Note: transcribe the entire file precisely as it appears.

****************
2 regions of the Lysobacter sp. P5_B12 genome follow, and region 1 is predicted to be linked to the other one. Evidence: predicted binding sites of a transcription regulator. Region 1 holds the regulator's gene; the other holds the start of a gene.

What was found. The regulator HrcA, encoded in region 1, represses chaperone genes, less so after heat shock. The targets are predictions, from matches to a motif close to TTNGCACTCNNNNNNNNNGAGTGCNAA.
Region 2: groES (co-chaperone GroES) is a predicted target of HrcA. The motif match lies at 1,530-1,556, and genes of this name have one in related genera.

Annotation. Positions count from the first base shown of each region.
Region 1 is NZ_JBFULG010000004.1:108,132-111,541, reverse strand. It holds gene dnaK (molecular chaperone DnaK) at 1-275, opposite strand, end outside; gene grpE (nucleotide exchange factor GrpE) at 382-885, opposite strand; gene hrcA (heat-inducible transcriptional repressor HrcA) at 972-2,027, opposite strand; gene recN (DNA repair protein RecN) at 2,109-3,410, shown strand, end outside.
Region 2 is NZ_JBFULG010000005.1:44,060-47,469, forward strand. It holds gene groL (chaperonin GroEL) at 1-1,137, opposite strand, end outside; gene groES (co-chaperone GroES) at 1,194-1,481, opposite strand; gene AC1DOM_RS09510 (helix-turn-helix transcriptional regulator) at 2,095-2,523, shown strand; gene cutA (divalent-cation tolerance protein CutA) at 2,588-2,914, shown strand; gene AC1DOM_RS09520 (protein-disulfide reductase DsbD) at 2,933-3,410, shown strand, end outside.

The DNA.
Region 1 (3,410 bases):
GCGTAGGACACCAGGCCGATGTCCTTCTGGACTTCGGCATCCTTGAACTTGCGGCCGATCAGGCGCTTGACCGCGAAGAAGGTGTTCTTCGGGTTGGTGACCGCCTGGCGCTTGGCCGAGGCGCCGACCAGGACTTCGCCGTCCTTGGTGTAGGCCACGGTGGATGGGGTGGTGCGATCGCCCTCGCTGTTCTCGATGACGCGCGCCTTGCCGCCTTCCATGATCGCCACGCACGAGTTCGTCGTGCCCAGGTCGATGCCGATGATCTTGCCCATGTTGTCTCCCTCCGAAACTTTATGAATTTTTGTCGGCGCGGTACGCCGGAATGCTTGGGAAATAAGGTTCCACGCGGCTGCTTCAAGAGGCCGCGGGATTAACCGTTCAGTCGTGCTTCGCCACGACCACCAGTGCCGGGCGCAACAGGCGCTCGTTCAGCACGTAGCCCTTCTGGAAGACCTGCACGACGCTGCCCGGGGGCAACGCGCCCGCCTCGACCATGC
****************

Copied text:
2 regions of the Lysobacter sp. P5_B12 genome follow, and region 1 is predicted to be linked to the other one. Evidence: predicted binding sites of a transcription regulator. Region 1 holds the regulator's gene; the other holds the start of a gene.

What was found. The regulator HrcA, encoded in region 1, represses chaperone genes, less so after heat shock. The targets are predictions, from matches to a motif close to TTNGCACTCNNNNNNNNNGAGTGCNAA.
Region 2: groES (co-chaperone GroES) is a predicted target of HrcA. The motif match lies at 1,530-1,556, and genes of this name have one in related genera.

Annotation. Positions count from the first base shown of each region.
Region 1 is NZ_JBFULG010000004.1:108,132-111,541, reverse strand. It holds gene dnaK (molecular chaperone DnaK) at 1-275, opposite strand, end outside; gene grpE (nucleotide exchange factor GrpE) at 382-885, opposite strand; gene hrcA (heat-inducible transcriptional repressor HrcA) at 972-2,027, opposite strand; gene recN (DNA repair protein RecN) at 2,109-3,410, shown strand, end outside.
Region 2 is NZ_JBFULG010000005.1:44,060-47,469, forward strand. It holds gene groL (chaperonin GroEL) at 1-1,137, opposite strand, end outside; gene groES (co-chaperone GroES) at 1,194-1,481, opposite strand; gene AC1DOM_RS09510 (helix-turn-helix transcriptional regulator) at 2,095-2,523, shown strand; gene cutA (divalent-cation tolerance protein CutA) at 2,588-2,914, shown strand; gene AC1DOM_RS09520 (protein-disulfide reductase DsbD) at 2,933-3,410, shown strand, end outside.

The DNA.
Region 1 (3,410 bases):
GCGTAGGACACCAGGCCGATGTCCTTCTGGACTTCGGCATCCTTGAACTTGCGGCCGATCAGGCGCTTGACCGCGAAGAAGGTGTTCTTCGGGTTGGTGACCGCCTGGCGCTTGGCCGAGGCGCCGACCAGGACTTCGCCGTCCTTGGTGTAGGCCACGGTGGATGGGGTGGTGCGATCGCCCTCGCTGTTCTCGATGACGCGCGCCTTGCCGCCTTCCATGATCGCCACGCACGAGTTCGTCGTGCCCAGGTCGATGCCGATGATCTTGCCCATGTTGTCTCCCTCCGAAACTTTATGAATTTTTGTCGGCGCGGTACGCCGGAATGCTTGGGAAATAAGGTTCCACGCGGCTGCTTCAAGAGGCCGCGGGATTAACCGTTCAGTCGTGCTTCGCCACGACCACCAGTGCCGGGCGCAACAGGCGCTCGTTCAGCACGTAGCCCTTCTGGAAGACCTGCACGACGCTGCCCGGGGGCAACGCGCCCGCCTCGACCATGC